Judge rejects anti-gay student's suit against Augusta State
A federal judge has dismissed a lawsuit by a former student who challenged the right of Augusta State University's counseling program to require all students to learn to treat gay patients in a supportive, nonjudgmental manner. Judge J. Randal Hall found that the university's rules did not violate the rights of religious students such as the woman who sued.
The Augusta State case is one of two that involve public universities seeking to require counseling students to adhere to professional standards about equitable treatment and complaints from religious students who argue that their rights are being violated because of the university rules. The Augusta State suit has already been the subject of rulings at the district court and appeals court levels (with both rulings backing the university), but those decisions were about the request from Jennifer Keeton, the former student, for an injunction. This new ruling, in contrast, is about the merits of the lawsuit itself.
Specifically, Keeton's suit said that the university had no right to require her to complete a "remediation plan" over her unwillingness to counsel gay people in supportive ways. She said she was willing to counsel gay people, but also repeatedly expressed the view that gay people were making an "immoral personal choice." (A wide consensus among psychology experts and others holds that being gay is not a choice, that morality is not what makes someone gay, and that making such suggestions to gay people can be damaging.)
The university maintained that it was not trying to change Keeton's religious beliefs, but to adhere to the guidelines of the the American Counseling Association, which requires that students be trained to work with clients whose views differ from those of their counselors, without the counselors imposing their views on clients or judging their backgrounds.
Judge Hall's ruling largely refused to engage in debate about the morality of being gay or of the value of religious freedom. He framed the issue as an academic one.
He said that the issues should be considered this way: "Baldly stated in outline, they amount to no more than this: a student enrolled in a professional graduate program was required to complete a course of remediation after being cited for purported professional deficiencies by educators in her chosen field of study; she refused to do so and was dismissed from the program."
Given Keeton's suit, he said it was important to examine the reasons for the university's requirements. He concluded that these reasons were legitimate and not motivated by religious views.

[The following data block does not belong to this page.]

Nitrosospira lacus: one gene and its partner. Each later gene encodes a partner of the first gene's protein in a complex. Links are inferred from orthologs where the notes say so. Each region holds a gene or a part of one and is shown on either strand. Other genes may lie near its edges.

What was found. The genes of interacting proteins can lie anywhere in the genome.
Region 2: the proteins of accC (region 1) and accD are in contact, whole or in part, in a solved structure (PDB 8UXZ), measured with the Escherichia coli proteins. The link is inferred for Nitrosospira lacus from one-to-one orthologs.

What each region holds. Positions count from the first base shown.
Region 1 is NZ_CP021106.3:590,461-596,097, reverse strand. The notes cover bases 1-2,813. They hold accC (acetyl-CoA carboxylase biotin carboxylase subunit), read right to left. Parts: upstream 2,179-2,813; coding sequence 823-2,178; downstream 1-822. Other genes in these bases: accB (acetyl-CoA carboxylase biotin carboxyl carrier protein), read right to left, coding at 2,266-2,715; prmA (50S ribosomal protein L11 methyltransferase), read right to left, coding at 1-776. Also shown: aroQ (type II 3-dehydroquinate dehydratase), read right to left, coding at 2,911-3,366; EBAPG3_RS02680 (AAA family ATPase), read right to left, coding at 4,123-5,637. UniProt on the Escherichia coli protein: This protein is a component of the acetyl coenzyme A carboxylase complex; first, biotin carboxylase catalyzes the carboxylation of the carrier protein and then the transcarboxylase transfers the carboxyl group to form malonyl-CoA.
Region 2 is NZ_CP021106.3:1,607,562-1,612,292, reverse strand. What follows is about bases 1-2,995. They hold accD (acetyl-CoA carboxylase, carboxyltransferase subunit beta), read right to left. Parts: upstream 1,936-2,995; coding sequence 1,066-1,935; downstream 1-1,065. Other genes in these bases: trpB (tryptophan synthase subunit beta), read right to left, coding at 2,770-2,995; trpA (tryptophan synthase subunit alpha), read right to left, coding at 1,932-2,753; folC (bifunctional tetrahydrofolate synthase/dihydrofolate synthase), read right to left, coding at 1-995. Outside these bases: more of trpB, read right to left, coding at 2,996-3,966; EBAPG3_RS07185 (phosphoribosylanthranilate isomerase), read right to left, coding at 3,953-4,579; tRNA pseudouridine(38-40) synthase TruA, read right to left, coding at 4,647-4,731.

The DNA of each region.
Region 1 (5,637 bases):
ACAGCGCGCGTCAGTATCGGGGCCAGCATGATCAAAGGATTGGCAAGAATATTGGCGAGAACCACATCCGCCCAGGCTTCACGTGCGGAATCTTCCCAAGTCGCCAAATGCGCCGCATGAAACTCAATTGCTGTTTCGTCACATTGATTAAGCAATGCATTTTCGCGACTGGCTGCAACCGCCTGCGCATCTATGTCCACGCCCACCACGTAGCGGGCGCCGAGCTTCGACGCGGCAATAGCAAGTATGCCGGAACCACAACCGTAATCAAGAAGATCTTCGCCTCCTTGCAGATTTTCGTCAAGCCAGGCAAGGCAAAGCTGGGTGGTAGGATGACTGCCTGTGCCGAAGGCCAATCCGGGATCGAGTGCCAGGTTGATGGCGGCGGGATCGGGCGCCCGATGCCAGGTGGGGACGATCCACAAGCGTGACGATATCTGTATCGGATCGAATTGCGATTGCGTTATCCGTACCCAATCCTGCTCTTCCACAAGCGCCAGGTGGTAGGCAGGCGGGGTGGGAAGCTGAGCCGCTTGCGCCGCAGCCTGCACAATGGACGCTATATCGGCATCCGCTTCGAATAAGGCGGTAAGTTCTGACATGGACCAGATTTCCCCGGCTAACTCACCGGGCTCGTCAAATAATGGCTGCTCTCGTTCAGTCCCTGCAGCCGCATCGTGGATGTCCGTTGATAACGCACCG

"The counselor program's charge is to train and prepare students to become licensed professional counselors, and to this end ASU faculty and officials have incorporated into the program professional codes of conduct applicable to practicing counselors. Indeed, adoption of the professional codes and the concomitant remediation mechanism were measures animated in large part by the desire to obtain and maintain the counselor program's professional accreditation -- an important designation that assures students, employers, and the public that its curriculum meets professional standards. The legitimate sweep of the program's policies therefore cannot be doubted."
The judge noted that Keeton was free to believe whatever she wants about gay people, and that the department was focused, legitimately, on how she would treat clients in the future.
"Keeton's conflation of personal and professional values, or at least her difficulty in discerning the difference, appears to have been rooted in her opinion that the immorality of homosexual relations is a matter of objective and absolute moral truth," the judge wrote. "The policies which govern the ethical conduct of counselors, however, with their focus on client welfare and self-determination, make clear that the counselor's professional environs are not intended to be a crucible for counselors to test metaphysical or moral propositions. Plato's Academy or a seminary the counselor program is not; that Keeton's opinions were couched in absolute or ontological terms does not give her constitutional license to make it otherwise."
Lawyers for Keeton could not be reached, but all parties in the case have been under a gag order. The Alliance Defense Fund, a group that advocates for religious students and represented Keeton, published this article after she sued, outlining her perspective on the case.